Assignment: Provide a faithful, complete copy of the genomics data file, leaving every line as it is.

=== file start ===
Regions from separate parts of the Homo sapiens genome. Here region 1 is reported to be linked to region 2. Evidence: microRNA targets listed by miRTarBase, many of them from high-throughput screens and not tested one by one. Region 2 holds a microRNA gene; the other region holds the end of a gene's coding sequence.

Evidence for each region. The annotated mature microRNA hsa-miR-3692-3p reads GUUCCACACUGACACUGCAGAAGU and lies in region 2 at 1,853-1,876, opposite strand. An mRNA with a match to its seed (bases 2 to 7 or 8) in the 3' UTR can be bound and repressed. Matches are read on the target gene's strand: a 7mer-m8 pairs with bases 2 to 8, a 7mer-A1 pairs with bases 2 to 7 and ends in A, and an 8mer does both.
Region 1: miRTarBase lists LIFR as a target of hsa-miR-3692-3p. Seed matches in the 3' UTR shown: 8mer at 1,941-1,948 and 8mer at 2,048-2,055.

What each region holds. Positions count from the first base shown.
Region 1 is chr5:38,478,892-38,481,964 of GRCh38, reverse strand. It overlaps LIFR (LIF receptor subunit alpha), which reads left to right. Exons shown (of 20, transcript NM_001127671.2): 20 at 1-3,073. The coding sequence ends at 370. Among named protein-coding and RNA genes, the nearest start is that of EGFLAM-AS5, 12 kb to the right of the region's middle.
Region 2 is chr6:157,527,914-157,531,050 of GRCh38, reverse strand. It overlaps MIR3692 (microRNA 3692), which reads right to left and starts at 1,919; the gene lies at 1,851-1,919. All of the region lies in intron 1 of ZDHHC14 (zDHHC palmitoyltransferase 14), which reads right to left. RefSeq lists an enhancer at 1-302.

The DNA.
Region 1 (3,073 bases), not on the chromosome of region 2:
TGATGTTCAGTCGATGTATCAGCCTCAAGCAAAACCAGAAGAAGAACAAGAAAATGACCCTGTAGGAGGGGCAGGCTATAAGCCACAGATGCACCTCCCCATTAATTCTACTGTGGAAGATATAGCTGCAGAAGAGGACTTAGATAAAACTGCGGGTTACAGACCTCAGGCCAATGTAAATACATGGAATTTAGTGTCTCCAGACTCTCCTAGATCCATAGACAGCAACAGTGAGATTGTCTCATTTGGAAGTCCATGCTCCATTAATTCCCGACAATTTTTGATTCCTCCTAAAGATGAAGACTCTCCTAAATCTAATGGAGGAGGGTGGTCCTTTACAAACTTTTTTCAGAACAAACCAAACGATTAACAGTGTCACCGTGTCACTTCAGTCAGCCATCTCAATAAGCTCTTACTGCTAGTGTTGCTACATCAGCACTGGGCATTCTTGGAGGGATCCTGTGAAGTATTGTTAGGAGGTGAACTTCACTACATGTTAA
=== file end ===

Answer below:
Regions from separate parts of the Homo sapiens genome. Here region 1 is reported to be linked to region 2. Evidence: microRNA targets listed by miRTarBase, many of them from high-throughput screens and not tested one by one. Region 2 holds a microRNA gene; the other region holds the end of a gene's coding sequence.

Evidence for each region. The annotated mature microRNA hsa-miR-3692-3p reads GUUCCACACUGACACUGCAGAAGU and lies in region 2 at 1,853-1,876, opposite strand. An mRNA with a match to its seed (bases 2 to 7 or 8) in the 3' UTR can be bound and repressed. Matches are read on the target gene's strand: a 7mer-m8 pairs with bases 2 to 8, a 7mer-A1 pairs with bases 2 to 7 and ends in A, and an 8mer does both.
Region 1: miRTarBase lists LIFR as a target of hsa-miR-3692-3p. Seed matches in the 3' UTR shown: 8mer at 1,941-1,948 and 8mer at 2,048-2,055.

What each region holds. Positions count from the first base shown.
Region 1 is chr5:38,478,892-38,481,964 of GRCh38, reverse strand. It overlaps LIFR (LIF receptor subunit alpha), which reads left to right. Exons shown (of 20, transcript NM_001127671.2): 20 at 1-3,073. The coding sequence ends at 370. Among named protein-coding and RNA genes, the nearest start is that of EGFLAM-AS5, 12 kb to the right of the region's middle.
Region 2 is chr6:157,527,914-157,531,050 of GRCh38, reverse strand. It overlaps MIR3692 (microRNA 3692), which reads right to left and starts at 1,919; the gene lies at 1,851-1,919. All of the region lies in intron 1 of ZDHHC14 (zDHHC palmitoyltransferase 14), which reads right to left. RefSeq lists an enhancer at 1-302.

The DNA.
Region 1 (3,073 bases), not on the chromosome of region 2:
TGATGTTCAGTCGATGTATCAGCCTCAAGCAAAACCAGAAGAAGAACAAGAAAATGACCCTGTAGGAGGGGCAGGCTATAAGCCACAGATGCACCTCCCCATTAATTCTACTGTGGAAGATATAGCTGCAGAAGAGGACTTAGATAAAACTGCGGGTTACAGACCTCAGGCCAATGTAAATACATGGAATTTAGTGTCTCCAGACTCTCCTAGATCCATAGACAGCAACAGTGAGATTGTCTCATTTGGAAGTCCATGCTCCATTAATTCCCGACAATTTTTGATTCCTCCTAAAGATGAAGACTCTCCTAAATCTAATGGAGGAGGGTGGTCCTTTACAAACTTTTTTCAGAACAAACCAAACGATTAACAGTGTCACCGTGTCACTTCAGTCAGCCATCTCAATAAGCTCTTACTGCTAGTGTTGCTACATCAGCACTGGGCATTCTTGGAGGGATCCTGTGAAGTATTGTTAGGAGGTGAACTTCACTACATGTTAA